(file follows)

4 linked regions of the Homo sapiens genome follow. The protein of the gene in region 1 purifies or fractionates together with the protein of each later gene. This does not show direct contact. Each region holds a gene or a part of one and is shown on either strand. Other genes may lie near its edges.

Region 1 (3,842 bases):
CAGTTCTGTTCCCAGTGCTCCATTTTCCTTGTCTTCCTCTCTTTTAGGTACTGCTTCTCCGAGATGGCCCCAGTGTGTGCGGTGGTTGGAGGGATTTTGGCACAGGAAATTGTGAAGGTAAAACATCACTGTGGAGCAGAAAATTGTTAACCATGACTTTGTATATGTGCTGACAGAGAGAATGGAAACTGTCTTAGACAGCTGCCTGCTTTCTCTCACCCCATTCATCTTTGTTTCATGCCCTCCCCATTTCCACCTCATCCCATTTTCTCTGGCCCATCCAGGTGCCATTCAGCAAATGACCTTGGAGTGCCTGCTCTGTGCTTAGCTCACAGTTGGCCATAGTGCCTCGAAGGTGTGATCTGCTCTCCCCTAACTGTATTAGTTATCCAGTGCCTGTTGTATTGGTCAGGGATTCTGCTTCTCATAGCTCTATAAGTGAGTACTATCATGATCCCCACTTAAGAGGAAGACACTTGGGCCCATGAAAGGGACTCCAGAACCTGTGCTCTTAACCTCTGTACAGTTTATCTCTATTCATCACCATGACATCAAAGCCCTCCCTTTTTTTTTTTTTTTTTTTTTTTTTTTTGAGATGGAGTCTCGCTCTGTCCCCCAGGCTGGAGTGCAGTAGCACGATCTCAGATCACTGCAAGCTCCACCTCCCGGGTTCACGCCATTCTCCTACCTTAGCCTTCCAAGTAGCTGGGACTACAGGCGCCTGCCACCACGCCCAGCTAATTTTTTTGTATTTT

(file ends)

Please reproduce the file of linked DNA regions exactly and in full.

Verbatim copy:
4 linked regions of the Homo sapiens genome follow. The protein of the gene in region 1 purifies or fractionates together with the protein of each later gene. This does not show direct contact. Each region holds a gene or a part of one and is shown on either strand. Other genes may lie near its edges.

Region 1 (3,842 bases):
CAGTTCTGTTCCCAGTGCTCCATTTTCCTTGTCTTCCTCTCTTTTAGGTACTGCTTCTCCGAGATGGCCCCAGTGTGTGCGGTGGTTGGAGGGATTTTGGCACAGGAAATTGTGAAGGTAAAACATCACTGTGGAGCAGAAAATTGTTAACCATGACTTTGTATATGTGCTGACAGAGAGAATGGAAACTGTCTTAGACAGCTGCCTGCTTTCTCTCACCCCATTCATCTTTGTTTCATGCCCTCCCCATTTCCACCTCATCCCATTTTCTCTGGCCCATCCAGGTGCCATTCAGCAAATGACCTTGGAGTGCCTGCTCTGTGCTTAGCTCACAGTTGGCCATAGTGCCTCGAAGGTGTGATCTGCTCTCCCCTAACTGTATTAGTTATCCAGTGCCTGTTGTATTGGTCAGGGATTCTGCTTCTCATAGCTCTATAAGTGAGTACTATCATGATCCCCACTTAAGAGGAAGACACTTGGGCCCATGAAAGGGACTCCAGAACCTGTGCTCTTAACCTCTGTACAGTTTATCTCTATTCATCACCATGACATCAAAGCCCTCCCTTTTTTTTTTTTTTTTTTTTTTTTTTTTGAGATGGAGTCTCGCTCTGTCCCCCAGGCTGGAGTGCAGTAGCACGATCTCAGATCACTGCAAGCTCCACCTCCCGGGTTCACGCCATTCTCCTACCTTAGCCTTCCAAGTAGCTGGGACTACAGGCGCCTGCCACCACGCCCAGCTAATTTTTTTGTATTTT